I have discussed the way mobile and, more generally, multi-screen interaction has shaped our design process. But beyond interaction design, mobility impacts the type of products we choose to build. Our product roadmap is influenced by whom we serve:
- Consumers, who use our platform to:
- Interact with each other and with brands
- Find answers, provide feedback, make buying decisions
- Business users, who use our platform to:
- Interact with each other and with consumers
- Manage and extract value from the community
- Applications and partners in the ecosystem, who use our platform to:
- Access underlying entities and business logic
- Provide and consume community data
We envision the applications and capabilities for each of these constituents through a mobile lens.
Our new community web application, under development presently, represents the principal mechanism consumers will use to interact with Get Satisfaction communities in the future. This new app is being built first and foremost as a mobile experience. Using responsive design, it will adapt itself for optimal presentation in smartphone, tablet and desktop environments.
Our new business console, a web app we’re building specifically for business users (community managers, moderators, administrators, employees), is also being designed for mobile use. Our experience working with and teaching community managers (and managing our own Get Satisfaction community) clearly shows how business users interact with community content on the go—to answer questions, curate topics, and monitor community health.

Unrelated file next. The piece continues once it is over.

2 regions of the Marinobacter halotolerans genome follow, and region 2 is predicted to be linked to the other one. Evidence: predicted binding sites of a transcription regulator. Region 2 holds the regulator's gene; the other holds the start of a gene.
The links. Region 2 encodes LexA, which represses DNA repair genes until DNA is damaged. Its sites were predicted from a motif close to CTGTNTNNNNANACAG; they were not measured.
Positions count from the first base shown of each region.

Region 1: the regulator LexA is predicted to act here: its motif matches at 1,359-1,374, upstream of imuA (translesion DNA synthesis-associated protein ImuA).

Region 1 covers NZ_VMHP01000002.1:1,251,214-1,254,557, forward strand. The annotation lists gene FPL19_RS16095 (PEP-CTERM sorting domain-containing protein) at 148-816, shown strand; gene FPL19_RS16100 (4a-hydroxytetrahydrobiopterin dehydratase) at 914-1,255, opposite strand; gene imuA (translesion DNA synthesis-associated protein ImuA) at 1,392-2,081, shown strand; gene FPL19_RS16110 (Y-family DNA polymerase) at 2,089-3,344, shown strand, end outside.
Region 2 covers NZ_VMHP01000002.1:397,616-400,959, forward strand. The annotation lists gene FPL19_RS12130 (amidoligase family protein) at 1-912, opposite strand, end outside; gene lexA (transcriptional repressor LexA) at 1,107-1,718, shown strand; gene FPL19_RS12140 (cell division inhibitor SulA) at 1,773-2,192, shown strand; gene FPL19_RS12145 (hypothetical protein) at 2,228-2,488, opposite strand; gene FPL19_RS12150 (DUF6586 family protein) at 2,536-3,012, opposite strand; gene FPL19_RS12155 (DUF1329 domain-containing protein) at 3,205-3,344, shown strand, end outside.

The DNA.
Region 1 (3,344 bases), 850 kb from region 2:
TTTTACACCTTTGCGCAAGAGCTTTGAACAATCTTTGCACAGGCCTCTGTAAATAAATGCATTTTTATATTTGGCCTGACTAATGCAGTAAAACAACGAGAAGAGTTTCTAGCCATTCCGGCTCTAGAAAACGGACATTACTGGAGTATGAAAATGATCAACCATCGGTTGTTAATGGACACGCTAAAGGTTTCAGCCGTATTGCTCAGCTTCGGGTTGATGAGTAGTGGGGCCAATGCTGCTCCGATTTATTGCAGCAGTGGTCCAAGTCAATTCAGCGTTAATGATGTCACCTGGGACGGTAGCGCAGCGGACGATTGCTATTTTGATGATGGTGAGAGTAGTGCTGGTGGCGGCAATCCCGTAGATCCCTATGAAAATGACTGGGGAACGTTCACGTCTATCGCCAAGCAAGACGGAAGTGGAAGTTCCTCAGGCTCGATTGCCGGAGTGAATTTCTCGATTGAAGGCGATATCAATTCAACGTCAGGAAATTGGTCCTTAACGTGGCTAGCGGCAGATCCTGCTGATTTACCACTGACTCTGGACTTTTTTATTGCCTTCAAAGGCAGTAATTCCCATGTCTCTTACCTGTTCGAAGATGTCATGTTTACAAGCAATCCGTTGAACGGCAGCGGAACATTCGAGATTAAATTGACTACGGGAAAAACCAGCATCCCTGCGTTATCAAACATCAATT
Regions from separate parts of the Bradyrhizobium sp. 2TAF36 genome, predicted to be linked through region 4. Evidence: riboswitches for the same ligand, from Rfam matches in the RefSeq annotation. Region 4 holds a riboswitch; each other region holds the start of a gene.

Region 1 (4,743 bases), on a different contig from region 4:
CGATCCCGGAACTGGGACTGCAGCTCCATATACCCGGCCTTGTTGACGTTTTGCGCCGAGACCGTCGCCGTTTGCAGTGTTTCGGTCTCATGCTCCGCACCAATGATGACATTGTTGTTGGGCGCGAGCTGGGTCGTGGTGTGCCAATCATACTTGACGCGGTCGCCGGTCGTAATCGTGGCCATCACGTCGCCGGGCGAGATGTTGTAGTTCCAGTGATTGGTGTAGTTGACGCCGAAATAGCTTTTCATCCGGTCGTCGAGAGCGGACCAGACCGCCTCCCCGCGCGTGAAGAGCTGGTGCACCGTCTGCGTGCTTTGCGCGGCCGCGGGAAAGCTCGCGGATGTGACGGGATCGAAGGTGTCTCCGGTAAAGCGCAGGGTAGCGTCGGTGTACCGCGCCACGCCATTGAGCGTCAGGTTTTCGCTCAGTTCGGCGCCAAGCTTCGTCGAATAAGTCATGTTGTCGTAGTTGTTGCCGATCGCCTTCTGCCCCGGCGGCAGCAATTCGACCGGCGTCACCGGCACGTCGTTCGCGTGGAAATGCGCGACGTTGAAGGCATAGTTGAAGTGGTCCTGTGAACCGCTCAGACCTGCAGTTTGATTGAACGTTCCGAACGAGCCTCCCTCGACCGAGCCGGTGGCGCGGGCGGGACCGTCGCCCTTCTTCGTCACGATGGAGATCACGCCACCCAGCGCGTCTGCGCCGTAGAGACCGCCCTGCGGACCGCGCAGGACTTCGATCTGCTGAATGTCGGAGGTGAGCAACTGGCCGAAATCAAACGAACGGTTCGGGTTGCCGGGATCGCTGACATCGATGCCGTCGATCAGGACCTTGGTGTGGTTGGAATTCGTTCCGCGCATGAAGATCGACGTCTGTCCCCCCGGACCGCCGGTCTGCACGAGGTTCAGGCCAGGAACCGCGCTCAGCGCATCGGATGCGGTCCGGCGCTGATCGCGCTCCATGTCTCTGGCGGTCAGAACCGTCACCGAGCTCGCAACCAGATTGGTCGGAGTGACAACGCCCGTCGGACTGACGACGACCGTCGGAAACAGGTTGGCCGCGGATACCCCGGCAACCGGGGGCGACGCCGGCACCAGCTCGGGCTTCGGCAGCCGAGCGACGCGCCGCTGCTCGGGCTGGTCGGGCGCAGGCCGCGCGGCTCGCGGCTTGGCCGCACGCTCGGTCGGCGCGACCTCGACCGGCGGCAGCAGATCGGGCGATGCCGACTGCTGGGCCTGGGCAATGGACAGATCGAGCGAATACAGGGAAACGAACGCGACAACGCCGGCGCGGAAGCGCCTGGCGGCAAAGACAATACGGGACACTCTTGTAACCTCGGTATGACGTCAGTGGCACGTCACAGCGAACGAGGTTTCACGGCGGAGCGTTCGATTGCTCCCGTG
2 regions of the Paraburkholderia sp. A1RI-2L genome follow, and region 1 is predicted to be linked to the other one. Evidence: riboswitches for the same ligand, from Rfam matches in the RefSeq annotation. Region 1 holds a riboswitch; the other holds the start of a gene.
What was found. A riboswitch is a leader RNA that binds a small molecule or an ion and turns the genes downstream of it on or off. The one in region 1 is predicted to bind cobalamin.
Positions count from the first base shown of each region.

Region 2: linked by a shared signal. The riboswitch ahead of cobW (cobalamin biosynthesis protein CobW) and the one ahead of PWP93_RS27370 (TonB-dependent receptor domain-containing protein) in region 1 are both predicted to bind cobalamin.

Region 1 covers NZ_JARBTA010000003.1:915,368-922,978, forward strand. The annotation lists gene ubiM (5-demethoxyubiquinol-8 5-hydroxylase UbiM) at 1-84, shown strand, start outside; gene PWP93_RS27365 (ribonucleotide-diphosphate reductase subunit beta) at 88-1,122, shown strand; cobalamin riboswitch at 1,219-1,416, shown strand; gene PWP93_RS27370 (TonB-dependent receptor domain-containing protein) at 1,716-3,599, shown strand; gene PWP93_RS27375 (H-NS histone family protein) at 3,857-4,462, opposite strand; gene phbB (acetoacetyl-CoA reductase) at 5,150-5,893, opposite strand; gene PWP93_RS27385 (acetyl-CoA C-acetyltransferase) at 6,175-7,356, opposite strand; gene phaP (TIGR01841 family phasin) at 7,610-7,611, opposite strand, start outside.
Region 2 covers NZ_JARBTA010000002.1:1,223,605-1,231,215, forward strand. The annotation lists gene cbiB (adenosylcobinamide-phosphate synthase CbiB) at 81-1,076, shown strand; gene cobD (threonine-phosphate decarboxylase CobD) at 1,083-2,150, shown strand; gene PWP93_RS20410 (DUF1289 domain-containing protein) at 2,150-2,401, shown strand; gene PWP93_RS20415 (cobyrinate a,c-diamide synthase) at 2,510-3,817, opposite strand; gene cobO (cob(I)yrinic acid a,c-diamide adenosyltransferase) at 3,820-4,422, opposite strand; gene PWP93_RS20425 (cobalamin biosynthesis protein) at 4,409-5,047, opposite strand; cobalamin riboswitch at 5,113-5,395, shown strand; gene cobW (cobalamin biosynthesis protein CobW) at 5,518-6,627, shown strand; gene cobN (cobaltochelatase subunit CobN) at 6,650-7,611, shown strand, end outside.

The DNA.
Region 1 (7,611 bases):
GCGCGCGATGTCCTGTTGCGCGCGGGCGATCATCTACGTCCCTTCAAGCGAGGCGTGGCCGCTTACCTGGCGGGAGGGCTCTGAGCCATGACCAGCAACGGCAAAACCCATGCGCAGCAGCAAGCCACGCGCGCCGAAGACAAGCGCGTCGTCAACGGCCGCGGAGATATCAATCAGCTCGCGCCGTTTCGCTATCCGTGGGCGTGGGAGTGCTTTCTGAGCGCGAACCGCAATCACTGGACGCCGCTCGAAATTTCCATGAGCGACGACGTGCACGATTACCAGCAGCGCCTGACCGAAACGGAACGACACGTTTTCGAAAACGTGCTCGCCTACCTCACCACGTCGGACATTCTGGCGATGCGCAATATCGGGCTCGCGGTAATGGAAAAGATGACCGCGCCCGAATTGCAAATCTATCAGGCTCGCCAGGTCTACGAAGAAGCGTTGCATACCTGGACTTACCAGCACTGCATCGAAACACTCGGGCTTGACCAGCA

As we build out APIs and SDKs, we do so with the needs of mobile application developers in mind. We currently see developers adding community functionality directly in their mobile applications, so we want to address those needs with suitable components and interface technology. We intend to provide integration capabilities germane to both browser-based mobile applications and platform-specific apps.
Other than SDKs intended explicitly for use in mobile apps, the products we’re building are not mobile or desktop—we view all user-facing web applications as being intrinsically mobile, and we design them accordingly. To us, mobile is not a product or feature, it is simply the way a substantial segment of our user population accesses and manages our communities. Our product development efforts reflect this point of view.
**This post is the fourth in a Mobile Manifesto series. Read the previous post here, then check back in next week for the final post in the series.